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‘The Starling Girl’ is a provocative drama set in an evangelical community

In Laurel Parmet’s debut, a teenage girl and a youth pastor embark on an ill-advised entanglement.

Lewis Pullman and Eliza Scanlen in Bleecker Street's "The Starling Girl."Brian Lannin/Bleecker Street

Laurel Parmet makes a striking, assured feature directorial debut with “The Starling Girl,” which serves double duty in solidifying Eliza Scanlen’s already pretty solid reputation as a young actor worth watching. You may know Scanlen from 2019′s “Little Women” or the series “Sharp Objects”; she was also a knockout in the too-little seen Australian picture “Babyteeth.”

“The Starling Girl” opens Friday in theaters.

This picture begins with her, as teenager Jem Starling, earnestly absorbed in prayer, asking God to make her a reflection to others of His perfection: “Let it not be me they see, let it be you.”

Eliza Scanlen in Bleecker Street's "The Starling Girl."Brian Lannin/Bleecker Street

In the Southern, semi-rural evangelical community to which Jem’s family belongs, all actions are to be directed in the service of God’s glory. Jem gets a lot of enjoyment out of working in her church’s youth dance troupe, but when she proposes to lead it, her mother, Heidi (Wrenn Schmidt), questions her motivations: “Is this for God, or for vanity?”

“The Starling Girl” is very much taken up with the question of the self and its presentation, because the 17-year-old Jem is at the age where one traditionally really begins to find that self. It’s a hard time for reasons both biological and psychological. Adolescence is a messy thicket one needs to hack oneself out of in order to begin “functioning” as an adult.


A distinctive figure Jem finds in this thicket is the youth pastor Owen (Lewis Pullman, in a strong, unshowy performance), fresh from preaching in Puerto Rico and full of interesting ideas for the kids, like having them lay down on the floor in a circle, the better to “share the ground God gave us.”

Lewis Pullman in Bleecker Street's "The Starling Girl." Brian Lannin/Bleecker Street

In his late 20s, Owen doesn’t quite flirt with Jem, although one isn’t initially entirely sure how to take his playful teasing of the girl. A solo shower scene conveys that Jem herself is very overtly attracted to the fellow. In an awkward development, she’s being encouraged to allow Owen’s younger, age-appropriate brother Ben (Austin Abrams) to “court” her. Another complication in Jem’s life is her alcoholic dad, Paul (Jimmi Simpson, typically excellent here); the recent death of a friend from his very secular music-making past has reawakened something in him that’s not too godly.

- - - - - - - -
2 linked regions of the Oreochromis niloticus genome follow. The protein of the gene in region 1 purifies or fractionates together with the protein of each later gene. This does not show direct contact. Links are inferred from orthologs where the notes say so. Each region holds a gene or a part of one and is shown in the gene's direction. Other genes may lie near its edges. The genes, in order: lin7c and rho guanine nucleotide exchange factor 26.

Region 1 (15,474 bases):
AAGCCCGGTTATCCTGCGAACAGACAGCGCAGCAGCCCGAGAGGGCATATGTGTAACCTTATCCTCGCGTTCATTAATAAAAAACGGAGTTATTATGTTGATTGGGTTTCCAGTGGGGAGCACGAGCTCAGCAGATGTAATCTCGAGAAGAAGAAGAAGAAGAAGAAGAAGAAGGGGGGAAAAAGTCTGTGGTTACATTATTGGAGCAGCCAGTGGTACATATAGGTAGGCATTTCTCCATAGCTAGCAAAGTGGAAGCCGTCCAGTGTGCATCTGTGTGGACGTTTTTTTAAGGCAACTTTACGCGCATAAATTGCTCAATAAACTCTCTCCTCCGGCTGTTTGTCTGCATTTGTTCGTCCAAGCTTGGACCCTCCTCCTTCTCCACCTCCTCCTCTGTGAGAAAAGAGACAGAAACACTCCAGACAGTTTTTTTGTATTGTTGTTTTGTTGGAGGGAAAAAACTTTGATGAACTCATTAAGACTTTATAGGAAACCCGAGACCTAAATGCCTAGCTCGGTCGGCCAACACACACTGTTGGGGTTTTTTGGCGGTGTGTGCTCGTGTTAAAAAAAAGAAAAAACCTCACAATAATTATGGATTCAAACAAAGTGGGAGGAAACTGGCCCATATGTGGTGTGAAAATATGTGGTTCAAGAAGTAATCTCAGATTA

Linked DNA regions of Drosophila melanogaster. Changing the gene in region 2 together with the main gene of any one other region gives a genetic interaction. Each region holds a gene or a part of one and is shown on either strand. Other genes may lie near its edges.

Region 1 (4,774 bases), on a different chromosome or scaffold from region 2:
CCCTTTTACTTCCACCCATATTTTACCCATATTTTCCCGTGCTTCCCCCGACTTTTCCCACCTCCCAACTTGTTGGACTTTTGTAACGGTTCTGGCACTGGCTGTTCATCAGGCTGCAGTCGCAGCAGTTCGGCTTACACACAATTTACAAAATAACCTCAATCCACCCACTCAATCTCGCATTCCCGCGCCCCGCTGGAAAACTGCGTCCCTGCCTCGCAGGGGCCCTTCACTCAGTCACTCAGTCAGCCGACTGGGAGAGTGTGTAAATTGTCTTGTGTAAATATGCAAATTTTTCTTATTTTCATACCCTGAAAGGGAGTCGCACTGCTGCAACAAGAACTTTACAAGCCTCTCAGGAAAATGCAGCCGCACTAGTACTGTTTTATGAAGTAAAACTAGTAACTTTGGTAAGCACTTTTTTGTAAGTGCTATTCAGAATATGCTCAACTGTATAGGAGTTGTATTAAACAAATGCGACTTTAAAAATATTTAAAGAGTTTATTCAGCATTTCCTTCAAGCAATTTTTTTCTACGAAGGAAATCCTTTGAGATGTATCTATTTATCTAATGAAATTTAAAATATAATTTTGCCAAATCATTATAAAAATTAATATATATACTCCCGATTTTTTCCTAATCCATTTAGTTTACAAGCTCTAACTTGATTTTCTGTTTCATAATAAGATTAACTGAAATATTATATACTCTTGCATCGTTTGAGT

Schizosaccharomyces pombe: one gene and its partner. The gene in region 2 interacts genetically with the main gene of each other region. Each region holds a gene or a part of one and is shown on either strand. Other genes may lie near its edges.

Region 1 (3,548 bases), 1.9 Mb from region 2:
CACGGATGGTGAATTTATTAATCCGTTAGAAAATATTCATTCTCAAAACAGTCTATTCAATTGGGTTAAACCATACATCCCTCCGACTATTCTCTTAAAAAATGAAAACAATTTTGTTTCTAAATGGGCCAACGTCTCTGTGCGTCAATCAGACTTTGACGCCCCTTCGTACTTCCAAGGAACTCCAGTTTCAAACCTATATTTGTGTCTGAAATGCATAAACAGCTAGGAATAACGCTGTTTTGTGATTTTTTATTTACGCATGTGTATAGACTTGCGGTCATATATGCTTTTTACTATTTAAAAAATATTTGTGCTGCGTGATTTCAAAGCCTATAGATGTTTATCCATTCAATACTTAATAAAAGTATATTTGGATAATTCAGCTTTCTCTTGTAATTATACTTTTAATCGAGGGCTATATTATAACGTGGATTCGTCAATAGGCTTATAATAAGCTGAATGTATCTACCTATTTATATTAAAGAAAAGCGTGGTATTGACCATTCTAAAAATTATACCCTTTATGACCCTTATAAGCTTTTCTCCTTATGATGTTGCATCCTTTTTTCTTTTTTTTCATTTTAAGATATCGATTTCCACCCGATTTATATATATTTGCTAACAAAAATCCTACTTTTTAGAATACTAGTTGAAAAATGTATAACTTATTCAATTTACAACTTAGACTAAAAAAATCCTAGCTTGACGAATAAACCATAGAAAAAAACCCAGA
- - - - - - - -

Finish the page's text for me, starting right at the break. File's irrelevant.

Jimmi Simpson and Wrenn Schmidt in Bleecker Street's "The Starling Girl."Brian Lannin/Bleecker Street

The most disturbing thing about what Owen and Jem soon get up to — which shouldn’t be called an affair, given the imbalance of their dynamic — is the rush of it and their seeming lack of mindfulness. They don’t convey a sense of stepping over any kind of brink, moral or societal. When Owen gifts Jem with a secret cell phone that she accepts without a raised eyebrow, the two feel like co-conspirators, no matter what the actual power dynamic here is.

Eliza Scanlen and Lewis Pullman in Bleecker Street's "The Starling Girl."Brian Lannin/Bleecker Street

Parmet’s disinclination to pass judgment on the situation is arguably a radical move, particularly nowadays, and it may offend some viewers. In any event, the movie gets a little more conventional as it follows a familiar arc. Particularly given the way this community works, the situation cannot, will not, stand. Jem, at first, sees the impossibility. When Owen speaks of wanting to “be” with Jem in a larger sense, she brings up the obvious point: “But you’re married.” Owen shoots back, “Yeah, and we can’t stand each other.”

As it happens, his marriage to Misty (Jessamine Burgum) was an arranged one, and when Misty observes Jem rehearsing the dance troupe, her criticisms have the passive-aggressive edge of someone who knows something’s up.


Many years ago, I was having a conversation with a musician in which I brought up his bandmate’s recent and enthusiastic exploration of blues music. He wrinkled his nose and said, not without affection, “Commendable, albeit a little … anthropological, I think.” When certain filmmakers presume to contrive stories of rural people of faith, there’s always the risk that a certain academicism, and some worse things, will dominate their explorations. Writer-director Parmet is the daughter of a cinematographer, Phil Parmet, and she studied film at New York University. To her great credit (and one must also mention the production design by Mollie Wartell, and the low-key but on occasion lush cinematography by Brian Lannin), Parmet here creates an environment that feels lived-in, and portrays it without condescension.

And Scanlen’s detailed work keeps the movie emotionally credible. At the end of the picture, this Starling gets out of her cage — perhaps only temporarily — in a way you might not anticipate. But it’s one that makes a perfect kind of sense given where she’s coming from.



Written and directed by Laurel Parmet. Starring Eliza Scanlen, Lewis Pullman, Jimmi Simpson. At Landmark Kendall Square, AMC Boston Common, Dedham Community Theatre. 116 minutes. R (very dicey adult situations and language)